The middle ages saw mass deforestation across Europe. At this time the juice was also discovered as an apparently effective contraceptive. Due to this the Church ordered many Junipers to be felled to protect the birth rate. Another reason for its decline is that Juniper wood burns smokeless, and was therefore used to fuel illegal whiskey stills allowing their locations to be kept from view.

Juniper trees were believed to have the ability to avert evil and have great powers of protection and purification. In Sutherland the wood was used as babies teething rings so they were protected from harm. Sometimes small branches were tied to the tails of animals for protection

Branches were burned whenever illness struck a household. The home would be sealed and the smoke allowed to fill the space until the ill were coughing, spluttering and ridding themselves of any illness. The doors would then be thrown open and the inhabitants revived with whiskey!

Medicinal alcohol beverages using Juniper berries can be traced back to Galen in the second century. The word ‘Gin’ is derived from genievre and jenever – the French and Dutch for Juniper. The Dutch were already distilling gin when the British went to aid them in their conflict with Spain in the fifteenth century. Here they learned to take a little before going into battle – some ‘Dutch courage’.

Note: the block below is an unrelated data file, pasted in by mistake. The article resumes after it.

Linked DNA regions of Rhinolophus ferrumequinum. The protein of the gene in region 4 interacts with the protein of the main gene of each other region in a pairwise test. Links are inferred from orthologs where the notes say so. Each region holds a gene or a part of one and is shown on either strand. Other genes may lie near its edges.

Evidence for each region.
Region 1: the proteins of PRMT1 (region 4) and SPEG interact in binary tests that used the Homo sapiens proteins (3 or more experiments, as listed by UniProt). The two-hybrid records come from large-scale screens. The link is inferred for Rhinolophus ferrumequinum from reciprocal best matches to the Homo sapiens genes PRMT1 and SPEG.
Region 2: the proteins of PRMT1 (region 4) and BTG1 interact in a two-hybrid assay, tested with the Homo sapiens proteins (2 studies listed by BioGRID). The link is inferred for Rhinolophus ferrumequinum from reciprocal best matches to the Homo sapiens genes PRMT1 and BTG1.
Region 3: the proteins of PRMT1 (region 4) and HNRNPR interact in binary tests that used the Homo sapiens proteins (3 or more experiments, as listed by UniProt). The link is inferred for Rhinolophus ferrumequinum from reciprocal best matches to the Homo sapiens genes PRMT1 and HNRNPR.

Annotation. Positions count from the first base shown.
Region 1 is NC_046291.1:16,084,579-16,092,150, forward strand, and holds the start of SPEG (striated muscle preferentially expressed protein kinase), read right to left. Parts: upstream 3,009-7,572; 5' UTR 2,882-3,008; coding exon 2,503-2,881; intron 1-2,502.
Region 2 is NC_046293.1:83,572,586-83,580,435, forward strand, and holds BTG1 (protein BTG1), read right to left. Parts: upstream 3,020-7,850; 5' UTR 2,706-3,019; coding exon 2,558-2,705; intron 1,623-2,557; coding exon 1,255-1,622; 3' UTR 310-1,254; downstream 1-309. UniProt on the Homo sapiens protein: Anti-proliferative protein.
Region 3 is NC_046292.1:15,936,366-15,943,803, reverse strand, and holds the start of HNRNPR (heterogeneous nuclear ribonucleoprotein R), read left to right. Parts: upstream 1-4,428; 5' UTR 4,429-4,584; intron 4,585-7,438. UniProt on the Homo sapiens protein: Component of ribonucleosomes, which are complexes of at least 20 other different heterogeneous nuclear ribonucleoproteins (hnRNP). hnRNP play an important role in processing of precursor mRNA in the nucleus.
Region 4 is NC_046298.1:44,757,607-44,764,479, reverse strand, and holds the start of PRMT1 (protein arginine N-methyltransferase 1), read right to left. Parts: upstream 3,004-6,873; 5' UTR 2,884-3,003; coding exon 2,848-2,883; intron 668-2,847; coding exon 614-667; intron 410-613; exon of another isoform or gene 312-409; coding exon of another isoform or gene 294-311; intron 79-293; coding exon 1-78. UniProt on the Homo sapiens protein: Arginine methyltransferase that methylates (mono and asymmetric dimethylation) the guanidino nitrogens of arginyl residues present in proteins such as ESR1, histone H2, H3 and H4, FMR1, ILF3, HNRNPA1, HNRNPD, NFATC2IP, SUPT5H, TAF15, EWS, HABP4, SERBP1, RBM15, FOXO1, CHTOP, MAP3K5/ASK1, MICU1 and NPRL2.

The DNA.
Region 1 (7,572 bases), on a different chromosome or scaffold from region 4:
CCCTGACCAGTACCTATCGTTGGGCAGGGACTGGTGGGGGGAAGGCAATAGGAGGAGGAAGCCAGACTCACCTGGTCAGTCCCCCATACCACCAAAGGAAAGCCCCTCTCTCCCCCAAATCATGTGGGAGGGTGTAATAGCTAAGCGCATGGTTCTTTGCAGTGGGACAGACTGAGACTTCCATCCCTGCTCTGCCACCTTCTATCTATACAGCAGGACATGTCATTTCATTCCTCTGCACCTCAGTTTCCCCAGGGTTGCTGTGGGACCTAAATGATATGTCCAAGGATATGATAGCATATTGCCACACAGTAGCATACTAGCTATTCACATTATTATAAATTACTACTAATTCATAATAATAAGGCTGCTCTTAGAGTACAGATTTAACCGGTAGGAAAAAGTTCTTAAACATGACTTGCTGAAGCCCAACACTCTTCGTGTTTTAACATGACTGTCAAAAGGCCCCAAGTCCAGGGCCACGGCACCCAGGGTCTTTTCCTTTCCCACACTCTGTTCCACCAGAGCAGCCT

Today, gin distilleries apparently prefer berries from Tuscany, Morocco and Eastern Europe, much of this being wild harvested by traditional methods of lying tarps down under trees and hitting them with sticks to loosen the ripe berries.

Preparations & Dosages:

David Hoffmann suggests:

Tincture: 0.5-1ml three times daily (1:5 40%)

Infusion: 1 cup of boiling water to be poured over 1 tsp crushed berries. Infused for 20 mins and drunk three times daily.

Cautions & Contraindications: Avoid in pregnancy. Not to be taken in the presence of kidney disease as the volatile oils in the herb stimulate the kidney nephrons. If being used internally, breaks should be adhered to every fortnight. Juniper is on the European Red List for Medicinal Plants.


– Amy Stewart (2013) The Drunken Botanist. Algonquin Books.

– Black’s Nature Guides (2008) Medicinal Plants of Britain & Europe. A&C Black London.

– David Hoffman (2003) Medical Herbalism. Healing Arts Press.

– Elizabeth Williamson (20030 Potter’s Herbal Cyclopaedia. Saffron Walden

– Fred Hageneder (2005) The Meaning of Trees. Chronicle Books.

– Lockton, A.J. (2009) Species account Juniperus communis Botanical Society of the  British Isles.

Available from

– Farjon, A. 2013.  Juniperus communis. The IUCN Red List of Threatened Species


– Plants For A Future (2012) Juniper.

Available at:

– Plantlife (2008) Juniper

– Tess Darwin (1996) The Scots Herbal. Birlinn.

– Thomas Bartram (1998) Bartram’s Encyclopedia of Herbal Medicine